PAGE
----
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SG Slade's Remarks at the Forum Regional Security Committee Meeting, Suva, Fiji

OPENING ADDRESS BY

SECRETARY GENERAL TUILOMA NERONI SLADE

FORUM REGIONAL SECURITY COMMITTEE MEETING

Forum Secretariat, Suva, Fiji

5 June 2013

Madame Chairperson,

Excellencies,

Members of the Diplomatic Corps,

Distinguished representatives of Forum member countries,

Distinguished representatives of CROP agencies, regional law enforcement agencies and development partners

Colleagues,

Ladies and gentlemen,

 

Warm greetings to you all; welcome to this year’s meeting of the Forum Regional Security Committee (FRSC).

To you, Madame Chair, warmest felicitations; we are here to support you and we look forward to your leadership and guidance in our work.  Through you, may I also express our collective appreciation to the Republic of Marshall Islands, the past Chair of the Committee.

 2.       Colleagues: since your last meeting, there have been several key developments relevant to the work of this Committee.

 Arms Trade Treaty

 3.       Last year, the Committee endorsed a common Forum position for the international negotiations to develop an Arms Trade Treaty to prevent and eradicate the illicit trade in conventional arms.  Member countries advocated that common position in the two United Nations negotiating conferences held in July 2012, and in March of this year. 

 4.       The final treaty text adopted by the United Nations General Assembly on 2 April 2013, reflects in large part key aspects advocated in the common Forum position.  These includesmall arms and light weapons being covered in the scope of the treaty, a clear statement about State Parties’ obligation to prevent the diversion of weapons and the establishment of a framework for international assistance to support State Parties with implementation.

5.       The Arms Trade Treaty, which opened for signature two days ago, will come into force following its ratification by the 50th State Party.  I would therefore encourage Forum members to consider signing and ratifying the Treaty to expedite its coming into effect.

 Regional UXO strategy

 6.       Unexploded ordnance and remnants from World War II continue to pose serious security and environmental threats in affected countries in the region. This was recognised by Forum Leaders at their meeting in 2011.  The dangers of UXOs include their effect on land-use, personal physical safety risks to individuals and communities as well as the potential for reuse of live ammunition and explosives for criminal enterprise.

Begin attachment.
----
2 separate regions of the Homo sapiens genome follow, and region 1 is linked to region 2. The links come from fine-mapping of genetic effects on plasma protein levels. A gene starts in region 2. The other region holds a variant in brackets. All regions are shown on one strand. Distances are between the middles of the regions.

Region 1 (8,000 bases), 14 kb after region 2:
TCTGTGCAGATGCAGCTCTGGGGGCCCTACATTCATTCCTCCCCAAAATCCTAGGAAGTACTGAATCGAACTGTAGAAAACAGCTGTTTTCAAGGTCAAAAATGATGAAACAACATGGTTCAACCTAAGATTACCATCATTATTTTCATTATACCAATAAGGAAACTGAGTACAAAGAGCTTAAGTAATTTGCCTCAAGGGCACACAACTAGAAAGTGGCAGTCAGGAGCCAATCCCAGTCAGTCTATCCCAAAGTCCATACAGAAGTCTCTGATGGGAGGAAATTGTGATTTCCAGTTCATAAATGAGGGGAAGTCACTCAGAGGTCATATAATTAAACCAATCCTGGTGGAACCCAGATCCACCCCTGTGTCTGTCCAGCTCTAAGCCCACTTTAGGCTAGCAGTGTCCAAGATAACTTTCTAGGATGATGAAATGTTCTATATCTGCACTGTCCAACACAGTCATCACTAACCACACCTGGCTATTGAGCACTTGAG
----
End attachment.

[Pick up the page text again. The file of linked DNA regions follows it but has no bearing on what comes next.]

7.       I congratulate the Committee for endorsing, at your meeting last year, a Regional UXO Strategy to assist member countries manage the negative effects of UXOs.  The first implementation meeting of the Strategy was convened and hosted by Palau in October 2012, and a follow-up workshop will be held in Brisbane later this month.  The Brisbane meeting will seek, amongst other things, to support the development of domestic UXO policies and national Plans of Action.  I take this opportunity to reiterate the Secretariat’s commitment to support member countries implement the UXO Strategy.

 Transnational crime and counter terrorism

 8.       For a number of years now the Committee has considered transnational crime assessment reports – a joint collaboration between regional law enforcement agencies and relevant CROP organisations.  These assessments enable and enhance information sharing among law enforcement practitioners and their policy development colleagues, and also provide an analysis of current and emerging transnational organised crime issues affecting Pacific island countries.  There is significant concern over reports from a number of countries of instances of law enforcement officials and politicians cooperating with organised crime groups to perpetrate serious criminal offences.  These are the actions that will corrode and destabilise communities and national and regional development efforts.

9.       These assessment reports have helped support ongoing efforts by law enforcement authorities to address transnational crimes, for example, human trafficking and of drugs, people smuggling and money laundering.  A recurring feature of Pacific annual transnational crime reports has been the need to build capacities of national law enforcement agencies to enable them to effectively combat transnational crimes.  Let me reiterate the Forum Secretariat’s ongoing commitment to assist member countries in addressing transnational crime issues and in supporting national capacity building.

Security sector governance

 10.     It is self evident that the effective governance of a nation’s security institutions is essential for national stability.  Ensuring that these institutions are accountable and aware of their roles and responsibilities will provide the necessary enabling environment for development based on the rule of law and full observance of human rights.  

 11.     Over the past several years, the Forum Secretariat has worked closely with the UNDP Pacific Centre to enhance security sector governance, focussing on the promotion and development of effective and accountable state security institutions with robust governance and civilian oversight mechanisms.  Just a few weeks ago, the Secretariat hosted a regional security sector governance Workshop to discuss and explore the development of national security policies, as well as national priorities to guide national and regional initiatives.  I was pleased to note the inclusion of regional civil society organisations in the Workshop, and express the hope that the development of national security policies will take into account the views of our communities.